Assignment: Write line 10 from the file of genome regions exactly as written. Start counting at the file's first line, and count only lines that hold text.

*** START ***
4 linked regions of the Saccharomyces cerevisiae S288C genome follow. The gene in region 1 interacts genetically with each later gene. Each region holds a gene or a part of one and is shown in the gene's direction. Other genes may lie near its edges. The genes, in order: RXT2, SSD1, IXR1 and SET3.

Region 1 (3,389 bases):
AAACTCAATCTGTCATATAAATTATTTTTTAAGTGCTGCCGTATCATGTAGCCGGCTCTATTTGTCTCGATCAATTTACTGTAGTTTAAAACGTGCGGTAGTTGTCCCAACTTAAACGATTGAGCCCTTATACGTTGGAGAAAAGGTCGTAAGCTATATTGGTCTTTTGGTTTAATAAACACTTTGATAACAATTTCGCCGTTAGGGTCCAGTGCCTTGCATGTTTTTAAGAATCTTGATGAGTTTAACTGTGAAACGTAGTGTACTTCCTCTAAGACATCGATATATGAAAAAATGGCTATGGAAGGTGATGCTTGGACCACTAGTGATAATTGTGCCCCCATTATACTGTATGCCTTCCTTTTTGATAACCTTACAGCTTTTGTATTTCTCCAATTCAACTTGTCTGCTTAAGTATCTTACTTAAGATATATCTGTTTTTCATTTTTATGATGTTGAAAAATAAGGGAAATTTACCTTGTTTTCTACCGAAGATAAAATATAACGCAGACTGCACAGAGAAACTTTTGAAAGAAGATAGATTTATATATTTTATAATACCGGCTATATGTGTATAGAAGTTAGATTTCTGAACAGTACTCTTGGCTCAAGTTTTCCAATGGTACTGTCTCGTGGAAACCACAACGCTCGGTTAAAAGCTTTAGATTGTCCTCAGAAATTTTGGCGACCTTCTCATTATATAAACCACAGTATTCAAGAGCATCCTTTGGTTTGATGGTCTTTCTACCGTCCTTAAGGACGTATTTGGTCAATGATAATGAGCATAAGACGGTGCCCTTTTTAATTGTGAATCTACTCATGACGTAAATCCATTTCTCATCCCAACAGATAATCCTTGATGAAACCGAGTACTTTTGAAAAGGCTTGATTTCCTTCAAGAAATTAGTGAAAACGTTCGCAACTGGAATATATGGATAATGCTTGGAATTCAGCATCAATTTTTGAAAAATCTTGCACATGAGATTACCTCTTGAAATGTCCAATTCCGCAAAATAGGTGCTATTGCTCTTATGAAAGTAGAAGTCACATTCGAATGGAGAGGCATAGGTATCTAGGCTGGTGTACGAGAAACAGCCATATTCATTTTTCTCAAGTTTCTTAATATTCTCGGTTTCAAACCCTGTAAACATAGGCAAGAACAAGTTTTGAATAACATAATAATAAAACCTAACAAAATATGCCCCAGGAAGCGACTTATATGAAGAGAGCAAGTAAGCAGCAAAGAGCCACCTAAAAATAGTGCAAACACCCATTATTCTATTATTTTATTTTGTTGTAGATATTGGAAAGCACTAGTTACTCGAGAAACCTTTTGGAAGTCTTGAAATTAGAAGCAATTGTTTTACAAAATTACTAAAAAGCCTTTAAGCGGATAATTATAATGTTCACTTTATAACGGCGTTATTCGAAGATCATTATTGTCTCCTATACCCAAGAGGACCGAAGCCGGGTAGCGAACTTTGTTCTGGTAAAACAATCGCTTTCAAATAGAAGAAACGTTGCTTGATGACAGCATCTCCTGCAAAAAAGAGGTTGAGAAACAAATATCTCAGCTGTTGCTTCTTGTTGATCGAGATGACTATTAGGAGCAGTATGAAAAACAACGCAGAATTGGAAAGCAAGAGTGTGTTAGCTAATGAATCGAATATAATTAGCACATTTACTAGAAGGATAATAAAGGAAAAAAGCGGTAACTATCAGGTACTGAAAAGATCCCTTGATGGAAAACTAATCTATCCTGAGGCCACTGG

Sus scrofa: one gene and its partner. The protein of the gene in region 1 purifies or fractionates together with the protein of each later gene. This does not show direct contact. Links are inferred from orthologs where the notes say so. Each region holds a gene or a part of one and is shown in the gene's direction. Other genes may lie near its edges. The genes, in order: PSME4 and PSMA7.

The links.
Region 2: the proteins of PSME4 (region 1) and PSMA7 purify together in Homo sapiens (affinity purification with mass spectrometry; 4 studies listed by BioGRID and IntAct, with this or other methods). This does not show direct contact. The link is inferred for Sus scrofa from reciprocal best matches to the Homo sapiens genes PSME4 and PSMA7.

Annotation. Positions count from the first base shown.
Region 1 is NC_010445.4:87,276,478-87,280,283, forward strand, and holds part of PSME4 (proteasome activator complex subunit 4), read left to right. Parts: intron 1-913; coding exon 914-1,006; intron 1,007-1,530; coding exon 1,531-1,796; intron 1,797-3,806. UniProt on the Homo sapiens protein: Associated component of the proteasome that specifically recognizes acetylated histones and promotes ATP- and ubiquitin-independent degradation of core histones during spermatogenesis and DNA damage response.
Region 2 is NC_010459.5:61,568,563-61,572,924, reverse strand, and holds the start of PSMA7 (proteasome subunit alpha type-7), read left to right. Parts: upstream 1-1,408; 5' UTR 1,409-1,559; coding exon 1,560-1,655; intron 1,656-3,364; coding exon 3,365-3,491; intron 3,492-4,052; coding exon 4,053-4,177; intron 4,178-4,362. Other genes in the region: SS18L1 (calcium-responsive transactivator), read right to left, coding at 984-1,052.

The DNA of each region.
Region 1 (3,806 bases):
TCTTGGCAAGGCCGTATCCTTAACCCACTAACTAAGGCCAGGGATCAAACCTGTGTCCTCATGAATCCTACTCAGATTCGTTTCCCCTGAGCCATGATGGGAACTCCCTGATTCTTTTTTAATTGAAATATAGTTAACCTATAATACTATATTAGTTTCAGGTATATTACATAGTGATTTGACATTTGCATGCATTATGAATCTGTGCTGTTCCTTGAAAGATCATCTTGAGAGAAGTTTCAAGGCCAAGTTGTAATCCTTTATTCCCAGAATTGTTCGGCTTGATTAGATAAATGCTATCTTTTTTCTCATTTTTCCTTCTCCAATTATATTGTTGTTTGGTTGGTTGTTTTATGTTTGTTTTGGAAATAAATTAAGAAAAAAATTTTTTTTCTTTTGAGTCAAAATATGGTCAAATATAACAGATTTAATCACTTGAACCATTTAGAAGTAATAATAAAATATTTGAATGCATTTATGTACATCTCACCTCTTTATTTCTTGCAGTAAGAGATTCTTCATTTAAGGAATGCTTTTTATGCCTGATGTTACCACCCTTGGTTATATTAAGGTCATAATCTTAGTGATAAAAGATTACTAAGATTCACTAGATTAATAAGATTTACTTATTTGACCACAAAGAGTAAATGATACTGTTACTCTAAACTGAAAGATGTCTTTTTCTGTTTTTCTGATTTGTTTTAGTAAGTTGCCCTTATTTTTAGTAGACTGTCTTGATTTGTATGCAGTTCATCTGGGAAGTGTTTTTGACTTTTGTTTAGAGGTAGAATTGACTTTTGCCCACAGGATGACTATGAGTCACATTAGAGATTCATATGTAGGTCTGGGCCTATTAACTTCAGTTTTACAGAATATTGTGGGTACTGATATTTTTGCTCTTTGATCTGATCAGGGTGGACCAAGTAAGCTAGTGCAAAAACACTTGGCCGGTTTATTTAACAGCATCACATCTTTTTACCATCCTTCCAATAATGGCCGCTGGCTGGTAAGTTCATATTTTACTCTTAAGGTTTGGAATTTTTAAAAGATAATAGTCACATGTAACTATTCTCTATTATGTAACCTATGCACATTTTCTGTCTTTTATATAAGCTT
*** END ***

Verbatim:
The DNA of each region.